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Texting has promise, peril for campaigns
Question of the Day
NEW YORK — Text messaging is posing both new opportunities and dangers for America’s political campaigns.
The most widely used form of mobile communication, it has become one of the most effective ways for campaigns to reach supporters, using 160-character messages to encourage last-minute donations or provide information such as where to vote. And strict federal rules prohibit such texts from going to anyone who does not “opt in” to receive them.
But some groups have found their way around that requirement, using email rather than the SMS “short code” that telemarketers normally use to send unsolicited, anonymous and often negative messages to cellphone lists they purchase through brokers.
That texting practice has angered voters, who are forced to pay if they don’t have flat-rate messaging plans. And it’s alarmed campaign strategists, who fear political texting will be weakened by the introduction of what amounts to spam texting.
“They’ve taken a tool and technology we used to help people get voter information and turned it into a very sophisticated way to do voter suppression tactics and annoy people with false and misleading information,” said Scott Goodstein of Revolution Messaging, a Democratic-leaning mobile communications firm. “Worse yet, people are being charged to receive these messages.”
Mr. Goodstein has filed a complaint about the practice with the Federal Communications Commission, whose Telephone Consumer Protection Act prohibits telemarketers from texting “to any telephone number … or any service for which the called party is charged.”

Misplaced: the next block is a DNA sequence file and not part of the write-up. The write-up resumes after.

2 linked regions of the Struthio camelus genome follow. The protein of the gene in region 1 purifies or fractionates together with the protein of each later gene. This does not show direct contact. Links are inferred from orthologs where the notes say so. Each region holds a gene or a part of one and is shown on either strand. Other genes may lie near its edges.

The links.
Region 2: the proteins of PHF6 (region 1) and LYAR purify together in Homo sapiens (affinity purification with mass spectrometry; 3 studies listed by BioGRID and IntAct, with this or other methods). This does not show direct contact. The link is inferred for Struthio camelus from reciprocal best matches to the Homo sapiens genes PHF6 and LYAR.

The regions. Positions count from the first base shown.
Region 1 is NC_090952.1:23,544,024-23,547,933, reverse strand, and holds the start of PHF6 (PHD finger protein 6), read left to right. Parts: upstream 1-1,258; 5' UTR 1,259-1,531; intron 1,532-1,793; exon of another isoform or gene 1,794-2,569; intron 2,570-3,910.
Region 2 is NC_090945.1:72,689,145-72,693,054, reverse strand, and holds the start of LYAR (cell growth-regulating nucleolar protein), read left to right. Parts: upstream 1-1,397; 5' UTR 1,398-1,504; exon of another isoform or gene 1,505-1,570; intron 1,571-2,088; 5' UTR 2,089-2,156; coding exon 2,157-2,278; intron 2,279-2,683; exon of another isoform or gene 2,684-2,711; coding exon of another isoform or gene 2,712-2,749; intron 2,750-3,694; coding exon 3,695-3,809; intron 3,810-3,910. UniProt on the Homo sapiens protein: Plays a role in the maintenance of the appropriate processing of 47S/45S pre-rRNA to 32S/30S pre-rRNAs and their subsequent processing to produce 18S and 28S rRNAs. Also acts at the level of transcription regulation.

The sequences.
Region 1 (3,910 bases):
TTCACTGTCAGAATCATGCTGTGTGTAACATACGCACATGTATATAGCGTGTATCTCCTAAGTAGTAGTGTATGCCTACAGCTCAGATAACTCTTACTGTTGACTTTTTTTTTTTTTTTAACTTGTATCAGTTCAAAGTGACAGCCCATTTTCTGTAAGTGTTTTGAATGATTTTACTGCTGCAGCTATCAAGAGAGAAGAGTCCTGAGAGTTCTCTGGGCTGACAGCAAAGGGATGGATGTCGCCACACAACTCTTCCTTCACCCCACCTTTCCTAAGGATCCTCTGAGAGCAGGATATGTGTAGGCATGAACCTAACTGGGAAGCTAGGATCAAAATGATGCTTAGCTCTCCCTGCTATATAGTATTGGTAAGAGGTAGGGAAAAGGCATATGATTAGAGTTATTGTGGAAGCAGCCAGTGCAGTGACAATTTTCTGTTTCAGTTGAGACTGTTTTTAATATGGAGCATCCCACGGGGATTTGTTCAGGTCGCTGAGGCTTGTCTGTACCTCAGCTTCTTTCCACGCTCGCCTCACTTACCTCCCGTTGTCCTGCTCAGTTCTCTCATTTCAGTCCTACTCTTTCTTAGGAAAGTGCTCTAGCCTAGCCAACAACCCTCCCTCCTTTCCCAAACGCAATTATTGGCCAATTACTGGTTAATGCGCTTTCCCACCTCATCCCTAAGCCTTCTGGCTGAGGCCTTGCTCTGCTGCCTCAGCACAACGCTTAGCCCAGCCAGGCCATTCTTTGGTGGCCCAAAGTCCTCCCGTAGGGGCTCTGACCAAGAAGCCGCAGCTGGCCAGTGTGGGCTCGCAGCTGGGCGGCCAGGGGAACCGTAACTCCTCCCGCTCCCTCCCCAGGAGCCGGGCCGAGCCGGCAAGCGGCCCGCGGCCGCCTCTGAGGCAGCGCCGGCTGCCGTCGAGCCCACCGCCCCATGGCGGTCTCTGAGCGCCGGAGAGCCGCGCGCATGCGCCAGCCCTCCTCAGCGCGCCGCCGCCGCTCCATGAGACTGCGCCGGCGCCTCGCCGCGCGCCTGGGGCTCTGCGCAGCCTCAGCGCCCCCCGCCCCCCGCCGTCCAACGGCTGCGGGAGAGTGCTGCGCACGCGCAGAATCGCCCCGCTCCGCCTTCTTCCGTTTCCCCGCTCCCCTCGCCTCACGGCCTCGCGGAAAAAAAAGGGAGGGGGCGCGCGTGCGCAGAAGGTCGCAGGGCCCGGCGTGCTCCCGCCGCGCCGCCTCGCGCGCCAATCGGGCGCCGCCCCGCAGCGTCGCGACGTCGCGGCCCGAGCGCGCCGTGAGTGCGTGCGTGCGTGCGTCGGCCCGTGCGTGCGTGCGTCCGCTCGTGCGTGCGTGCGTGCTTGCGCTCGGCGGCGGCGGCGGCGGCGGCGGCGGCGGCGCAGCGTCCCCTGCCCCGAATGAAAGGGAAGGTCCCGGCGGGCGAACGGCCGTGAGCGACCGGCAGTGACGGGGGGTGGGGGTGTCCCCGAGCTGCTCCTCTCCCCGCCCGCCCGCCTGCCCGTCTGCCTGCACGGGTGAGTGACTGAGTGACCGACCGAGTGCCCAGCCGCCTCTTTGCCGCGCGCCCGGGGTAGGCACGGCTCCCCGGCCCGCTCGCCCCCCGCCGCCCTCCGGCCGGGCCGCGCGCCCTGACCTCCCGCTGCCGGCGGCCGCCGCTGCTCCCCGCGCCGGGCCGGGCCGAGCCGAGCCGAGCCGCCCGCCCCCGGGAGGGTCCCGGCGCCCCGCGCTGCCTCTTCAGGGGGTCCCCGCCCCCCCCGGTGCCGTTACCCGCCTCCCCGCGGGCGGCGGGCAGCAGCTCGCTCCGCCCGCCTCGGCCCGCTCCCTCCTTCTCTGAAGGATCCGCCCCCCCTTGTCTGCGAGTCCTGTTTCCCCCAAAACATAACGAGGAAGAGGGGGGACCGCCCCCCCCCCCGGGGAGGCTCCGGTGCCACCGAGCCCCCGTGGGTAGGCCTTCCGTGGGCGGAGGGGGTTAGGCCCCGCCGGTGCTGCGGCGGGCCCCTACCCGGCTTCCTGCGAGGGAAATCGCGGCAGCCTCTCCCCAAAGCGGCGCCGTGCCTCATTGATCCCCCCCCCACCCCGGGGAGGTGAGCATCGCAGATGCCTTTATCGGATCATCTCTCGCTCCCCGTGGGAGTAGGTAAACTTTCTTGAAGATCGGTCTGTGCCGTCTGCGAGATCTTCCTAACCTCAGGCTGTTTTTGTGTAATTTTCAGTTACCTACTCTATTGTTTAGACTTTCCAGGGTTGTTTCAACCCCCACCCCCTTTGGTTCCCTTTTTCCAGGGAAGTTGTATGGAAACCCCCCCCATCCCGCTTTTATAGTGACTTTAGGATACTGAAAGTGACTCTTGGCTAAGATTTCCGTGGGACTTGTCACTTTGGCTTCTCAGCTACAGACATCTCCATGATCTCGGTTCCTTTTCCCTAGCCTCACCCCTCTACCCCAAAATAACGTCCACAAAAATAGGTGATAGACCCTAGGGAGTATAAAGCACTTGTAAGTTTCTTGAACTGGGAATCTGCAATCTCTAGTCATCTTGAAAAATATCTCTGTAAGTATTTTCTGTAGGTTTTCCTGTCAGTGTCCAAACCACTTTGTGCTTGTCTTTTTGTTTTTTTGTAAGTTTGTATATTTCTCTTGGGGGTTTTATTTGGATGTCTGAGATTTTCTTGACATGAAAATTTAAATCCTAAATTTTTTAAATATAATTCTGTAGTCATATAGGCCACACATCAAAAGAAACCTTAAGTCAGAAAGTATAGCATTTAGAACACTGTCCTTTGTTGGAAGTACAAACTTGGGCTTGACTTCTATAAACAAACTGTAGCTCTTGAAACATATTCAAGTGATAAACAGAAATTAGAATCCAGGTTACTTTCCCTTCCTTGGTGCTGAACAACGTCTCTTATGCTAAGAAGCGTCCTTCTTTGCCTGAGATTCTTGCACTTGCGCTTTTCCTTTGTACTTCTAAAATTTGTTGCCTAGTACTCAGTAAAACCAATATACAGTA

Unsolicited messages hit the presidential campaign this year, when texts targeting Republican Mitt Romney surfaced in Colorado, South Carolina and Michigan. Voters received texts urging them to call a number where they heard a recorded message criticizing the former Massachusetts governor.
Spam texts have popped up in congressional campaigns in states including Michigan, North Carolina, Pennsylvania and Missouri and Minnesota. They’ve also appeared in several state legislative races.
Some of the texts have been traced back to Americans in Contact PAC, a Republican-leaning group whose mission is “to identify social and fiscal conservatives throughout America and engage them at the grassroots level in the political process.” Several voters in Wisconsin received messages from email@example.com during Gov. Scott Walker’s clash with public employee unions last year, asking, “Do you agree government unions are being too greedy?”
A spokesman for the group did not respond to emails and phone calls seeking comment.
The emergence of such unsolicited texting comes as campaigns have redoubled their efforts to incorporate text messaging into their broader communication strategy.
President Obama’s 2008 campaign largely pioneered the use of political text messaging. That’s the way supporters were alerted that Mr. Obama had selected Delaware Sen. Joseph R. Biden to be his running mate, for example.
Strategists for Mr. Romney, the favorite to be the Republican presidential nominee, have been building up the campaign’s texting program in hopes of competing with Mr. Obama for the number of supporters it reaches.
“Texting is the cleanest channel available to engage with supporters,” Romney digital director Zac Moffatt said, adding that the proliferation of third-party groups spam-texting voters was “a real problem for us. People blame the campaign.”
Political text-spamming has also created challenges for the mobile telephone industry, which reaps significant profits through text messaging and so is eager to halt any abuses that undermine consumers’ use and confidence in texting.
Greg Stuart, the CEO the Mobile Marketing Association, the industry group representing mobile carriers, said the group may file its own FCC complaint against unsolicited political texts.
“Any mistrust created in a communications channel is absolutely unacceptable,” Mr. Stuart said.
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